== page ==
"I did it!" said Brian, a second-grader at the Los Robles Magnet Academy in East Palo Alto, as he balanced on his finger an upside-down paper cutout of a man. He was the first student in Monica Banuelas' class of 17 to crack the code during Thursday's lesson on balance â€” a concept taught by Christine Smith, a science teacher with the Palo Alto Junior Museum and Zoo. The secret? Taping one of the two pennies he was provided on each of the paper-man's arms.
After failing to get traction in its prior attempts, Palo Alto's plan to bring bike-share programs to the city's masses is about to move into a new direction. By a unanimous vote, the City Council's Policy and Services Committee agreed Tuesday night to launch a new pilot program that would allow various bike-share companies to bring their services to local streets with little city involvement.
Palo Alto concluded one of the most complex and contentious planning efforts in its history late Monday night, when the City Council voted to adopt the new Comprehensive Plan, a document that will guide the cityâ€™s land use and infrastructure decisions until at least 2030. By a 7-2 vote, with Karen Holman and Lydia Kou dissenting, the council crossed the finish line of a marathon planning process that began in 2006 and that took several long and unexpected swerves along the way.
Muck Rack makes it simple to find people, tweets, or articles that mention any name, keyword, company, hashtag etc. We've compiled this guide to help you make the most of your search.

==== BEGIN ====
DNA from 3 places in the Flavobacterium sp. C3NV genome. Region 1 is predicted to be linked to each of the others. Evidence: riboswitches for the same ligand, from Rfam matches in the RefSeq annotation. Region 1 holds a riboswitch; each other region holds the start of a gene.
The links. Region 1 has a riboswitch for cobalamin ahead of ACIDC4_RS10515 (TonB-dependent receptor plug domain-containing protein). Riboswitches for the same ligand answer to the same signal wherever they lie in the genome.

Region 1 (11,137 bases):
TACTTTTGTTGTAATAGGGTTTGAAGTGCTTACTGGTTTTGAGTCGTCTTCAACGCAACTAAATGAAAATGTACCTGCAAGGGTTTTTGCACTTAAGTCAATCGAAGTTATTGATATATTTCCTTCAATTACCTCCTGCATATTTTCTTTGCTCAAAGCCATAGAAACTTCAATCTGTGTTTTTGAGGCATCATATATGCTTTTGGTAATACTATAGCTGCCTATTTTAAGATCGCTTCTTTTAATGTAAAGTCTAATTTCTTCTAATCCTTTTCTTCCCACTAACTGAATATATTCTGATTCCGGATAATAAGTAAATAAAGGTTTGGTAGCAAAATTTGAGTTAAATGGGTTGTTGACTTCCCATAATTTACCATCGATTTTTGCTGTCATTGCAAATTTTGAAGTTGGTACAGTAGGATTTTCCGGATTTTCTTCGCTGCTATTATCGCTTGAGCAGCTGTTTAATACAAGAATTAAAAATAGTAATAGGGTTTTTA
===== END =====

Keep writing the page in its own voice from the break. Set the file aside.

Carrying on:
Selecting a term
Start searching tweets, articles from media outlets, articles mentioned in tweets, journalists'
names, titles and bios with some suggested searches:
Companies or Topics (e.g. iPhone, Microsoft)
Phrases (e.g. "cloud computing") — use quotes to keep the terms together
Twitter handles (e.g. @username) — returns those who have mentioned or replied to
Names (e.g. "David Pogue")
Hashtags (e.g. #sxsw, #london2012)
Bio details (e.g. vegan, Olympics, father)
Muck Rack's Advanced Search allows for many boolean operators.
Find results that mention multiple specified terms, use AND or
+. For example, ensure each result contains both Elon Musk and Mark Zuckerberg by
searching Musk AND Zuckerberg or Musk + Zuckerberg.
Use the operators OR or , to broaden your search when you'd like either of
multiple terms to appear in results. (This is the default behavior of our search when no operators
are used). For example, results will contain either cake or cookie by searching cake OR cookie or cake,cookie
Use NOT or - to subtract results from your search. For
example, searching Disney will yield results about the Walt Disney Company as well as Walt Disney
World Resort. To exclude mentions of Disney World, search for Disney -World or Disney
When using one of these operators with a phrase, enclose it in quotation marks. For example, you can
find results about smartphones excluding Apple's iPhone 4S by searching smartphone -"iPhone
Exact case matching or punctuation
If you're searching for a brand name or keyword that relies on specific punctuation marks or capitalization, you can
find results that match your exact query by adding matchcase: before the keyword you're searching for, like matchcase:E*TRADE .
Use parentheses to separate multiple
boolean phrases. For example, to find journalists talking about having fun in Disney World or
Disneyland, search for ("disney world" OR disneyland) AND fun.
An asterisk can be used to search for any variation of a root word truncated by the asterisk. For example, searching for admin* will return results for administrator, administration, administer, administered, etc.
A near operator is an AND operator where you can control the distance between the words. You can vary the distance the near operation uses by adding a forward slash and number (between 0-99) such as strawberries NEAR/10 "whipped cream", which means the strawberries must exist within 10 words of "whipped cream".